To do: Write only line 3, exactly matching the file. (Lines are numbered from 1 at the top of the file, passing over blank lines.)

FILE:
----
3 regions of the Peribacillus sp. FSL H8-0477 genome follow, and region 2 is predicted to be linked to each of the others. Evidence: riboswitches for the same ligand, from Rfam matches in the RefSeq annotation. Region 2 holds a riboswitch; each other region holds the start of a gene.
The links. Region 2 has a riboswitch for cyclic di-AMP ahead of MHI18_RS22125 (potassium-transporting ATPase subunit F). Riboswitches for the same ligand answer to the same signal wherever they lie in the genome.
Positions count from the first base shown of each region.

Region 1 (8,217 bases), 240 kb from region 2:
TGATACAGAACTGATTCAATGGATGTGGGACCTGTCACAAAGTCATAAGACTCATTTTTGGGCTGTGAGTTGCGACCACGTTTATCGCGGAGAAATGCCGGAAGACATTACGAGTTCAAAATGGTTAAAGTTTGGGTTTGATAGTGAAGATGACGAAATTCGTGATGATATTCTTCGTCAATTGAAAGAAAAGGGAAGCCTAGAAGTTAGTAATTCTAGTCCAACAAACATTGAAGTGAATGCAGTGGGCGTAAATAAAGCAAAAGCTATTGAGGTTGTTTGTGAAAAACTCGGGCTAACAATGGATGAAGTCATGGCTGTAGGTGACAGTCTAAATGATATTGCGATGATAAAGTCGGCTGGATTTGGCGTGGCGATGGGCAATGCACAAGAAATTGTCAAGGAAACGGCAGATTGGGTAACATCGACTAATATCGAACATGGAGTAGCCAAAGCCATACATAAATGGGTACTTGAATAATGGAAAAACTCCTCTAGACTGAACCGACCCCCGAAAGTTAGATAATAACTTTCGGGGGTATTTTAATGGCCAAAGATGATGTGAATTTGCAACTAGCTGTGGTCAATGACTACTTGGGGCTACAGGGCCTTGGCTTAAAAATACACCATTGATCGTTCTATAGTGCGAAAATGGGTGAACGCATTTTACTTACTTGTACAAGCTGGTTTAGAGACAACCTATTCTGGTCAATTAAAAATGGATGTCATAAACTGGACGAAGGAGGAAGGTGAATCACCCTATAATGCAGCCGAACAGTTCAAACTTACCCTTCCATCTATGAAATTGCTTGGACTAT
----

Positions count from the first base shown of each region.